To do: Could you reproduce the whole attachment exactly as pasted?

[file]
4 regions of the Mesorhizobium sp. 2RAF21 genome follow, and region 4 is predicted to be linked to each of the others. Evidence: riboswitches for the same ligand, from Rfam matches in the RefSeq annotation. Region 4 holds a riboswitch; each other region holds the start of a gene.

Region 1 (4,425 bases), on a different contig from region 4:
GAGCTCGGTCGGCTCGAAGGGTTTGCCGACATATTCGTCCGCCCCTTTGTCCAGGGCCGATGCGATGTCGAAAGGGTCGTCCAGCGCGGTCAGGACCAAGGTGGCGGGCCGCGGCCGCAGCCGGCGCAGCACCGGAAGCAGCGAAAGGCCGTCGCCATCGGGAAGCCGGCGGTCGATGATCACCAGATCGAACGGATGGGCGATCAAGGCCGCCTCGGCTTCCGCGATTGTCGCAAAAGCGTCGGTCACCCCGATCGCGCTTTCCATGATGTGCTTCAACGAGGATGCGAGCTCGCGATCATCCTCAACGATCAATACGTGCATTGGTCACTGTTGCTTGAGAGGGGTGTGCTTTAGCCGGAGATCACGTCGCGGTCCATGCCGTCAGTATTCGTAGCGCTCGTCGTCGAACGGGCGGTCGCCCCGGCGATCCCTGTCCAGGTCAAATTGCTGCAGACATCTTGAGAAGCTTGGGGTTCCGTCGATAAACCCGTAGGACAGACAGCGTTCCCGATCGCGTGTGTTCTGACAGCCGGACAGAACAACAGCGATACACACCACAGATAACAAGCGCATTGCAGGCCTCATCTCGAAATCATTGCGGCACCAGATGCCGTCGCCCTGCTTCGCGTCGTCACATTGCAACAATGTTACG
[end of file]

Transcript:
4 regions of the Mesorhizobium sp. 2RAF21 genome follow, and region 4 is predicted to be linked to each of the others. Evidence: riboswitches for the same ligand, from Rfam matches in the RefSeq annotation. Region 4 holds a riboswitch; each other region holds the start of a gene.

Region 1 (4,425 bases), on a different contig from region 4:
GAGCTCGGTCGGCTCGAAGGGTTTGCCGACATATTCGTCCGCCCCTTTGTCCAGGGCCGATGCGATGTCGAAAGGGTCGTCCAGCGCGGTCAGGACCAAGGTGGCGGGCCGCGGCCGCAGCCGGCGCAGCACCGGAAGCAGCGAAAGGCCGTCGCCATCGGGAAGCCGGCGGTCGATGATCACCAGATCGAACGGATGGGCGATCAAGGCCGCCTCGGCTTCCGCGATTGTCGCAAAAGCGTCGGTCACCCCGATCGCGCTTTCCATGATGTGCTTCAACGAGGATGCGAGCTCGCGATCATCCTCAACGATCAATACGTGCATTGGTCACTGTTGCTTGAGAGGGGTGTGCTTTAGCCGGAGATCACGTCGCGGTCCATGCCGTCAGTATTCGTAGCGCTCGTCGTCGAACGGGCGGTCGCCCCGGCGATCCCTGTCCAGGTCAAATTGCTGCAGACATCTTGAGAAGCTTGGGGTTCCGTCGATAAACCCGTAGGACAGACAGCGTTCCCGATCGCGTGTGTTCTGACAGCCGGACAGAACAACAGCGATACACACCACAGATAACAAGCGCATTGCAGGCCTCATCTCGAAATCATTGCGGCACCAGATGCCGTCGCCCTGCTTCGCGTCGTCACATTGCAACAATGTTACG